CHICAGO — Detroit plans to refinance as early as Tuesday $1.5 billion of water and sewer bonds that investors tendered at the city's request.

Detroit Water and Sewerage Department commissioners announced the decision after a special Friday meeting, according to local reports.

The refinancing plan is part of Detroit's effort to exit Chapter 9 bankruptcy, and the deal still needs approval from the bankruptcy court. A hearing on the financing is scheduled Monday.

Water and sewer officials said Friday the city could achieve up to $240 million in interest-rate savings on the $1.5 billion that was tendered, even though it represents only 28% of the $5.2 billion the district was hoping to refinance.

Detroit, aided by Citi, senior manager on the refinancing, launched the tender offer program on Aug. 7 and gave investors until Aug. 21.

The city will also refinance a chunk of currently callable DWSD bonds and $190 million of new-money debt, as early as Tuesday.

The bonds that are not tendered will continue to receive scheduled principal and interest payments, according to Fitch Ratings. That provision is part of the reason the ratings agency said it does not consider the tender offer a distressed debt exchange.

Not all muni experts agree with Fitch. Municipal Market Advisors has called the tender "another way for Detroit to default."

The tender offer and program were devised as an alternative to the city's current bankruptcy plan for the revenue bonds, which calls for the impairment of nearly 50% of the debt by either stripping out call protection or replacing the current coupon with a lower interest rate. The program offered a variety of fixed prices, most of which were over 100 cents on the dollar.

If the refinancing is completed and holders of the tendered bonds paid off, the city said it will amend its plan of debt adjustment and treat all the debt as unimpaired, with the untendered bonds continuing to get the scheduled principal and interest payments.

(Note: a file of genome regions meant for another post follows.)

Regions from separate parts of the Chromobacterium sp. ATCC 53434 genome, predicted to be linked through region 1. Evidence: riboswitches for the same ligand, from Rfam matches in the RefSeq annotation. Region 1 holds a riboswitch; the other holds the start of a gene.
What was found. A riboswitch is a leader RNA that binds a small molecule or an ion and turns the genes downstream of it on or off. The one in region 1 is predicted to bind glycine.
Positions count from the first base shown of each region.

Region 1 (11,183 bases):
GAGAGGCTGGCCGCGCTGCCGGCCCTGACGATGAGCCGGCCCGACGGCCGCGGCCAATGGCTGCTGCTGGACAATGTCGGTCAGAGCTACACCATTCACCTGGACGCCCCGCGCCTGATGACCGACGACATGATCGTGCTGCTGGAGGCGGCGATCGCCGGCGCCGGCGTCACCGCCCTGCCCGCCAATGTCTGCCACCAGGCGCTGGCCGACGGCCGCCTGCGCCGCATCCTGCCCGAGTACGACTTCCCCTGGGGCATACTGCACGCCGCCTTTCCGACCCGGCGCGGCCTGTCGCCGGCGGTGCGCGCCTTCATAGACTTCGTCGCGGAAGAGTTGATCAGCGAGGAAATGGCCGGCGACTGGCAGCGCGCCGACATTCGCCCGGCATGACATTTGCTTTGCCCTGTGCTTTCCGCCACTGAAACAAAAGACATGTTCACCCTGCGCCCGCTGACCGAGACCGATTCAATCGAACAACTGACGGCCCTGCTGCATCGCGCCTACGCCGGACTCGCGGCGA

A possible deal on a long-stalled proposal to create a new regional authority to run the water and sewer department could still impact the plan. Bond documents for the new debt being issued in the refinancing stipulate that investors in the new bonds will agree to any new ownership as part of their investment.

As of mid-Friday, the finance team had yet to fill in key areas in preliminary bond documents, such as the size of the issue and the maturities. The debt will be a mix of term and serial bonds.

It could include up to 11 series, seven senior- and four second-lien bonds. Several of the series are expected to carry insurance from Assured Guaranty Inc., which will also insure reserve accounts for certain series.

In addition to senior manager Citi, Barclays, JP Morgan, Loop Capital Markets, PNC Capital Markets LLC, BMO Capital Markets, Comerica Securities Inc. and Jeffries are also on the deal. Dickinson Wright PLLC is bond counsel. First Southwest is the financial advisor.

Bond documents also warn several times that Detroit is at risk of filing Chapter 9 again. In that case, according to the city, the water and sewer bonds are subject to extraordinary optional redemption at par.

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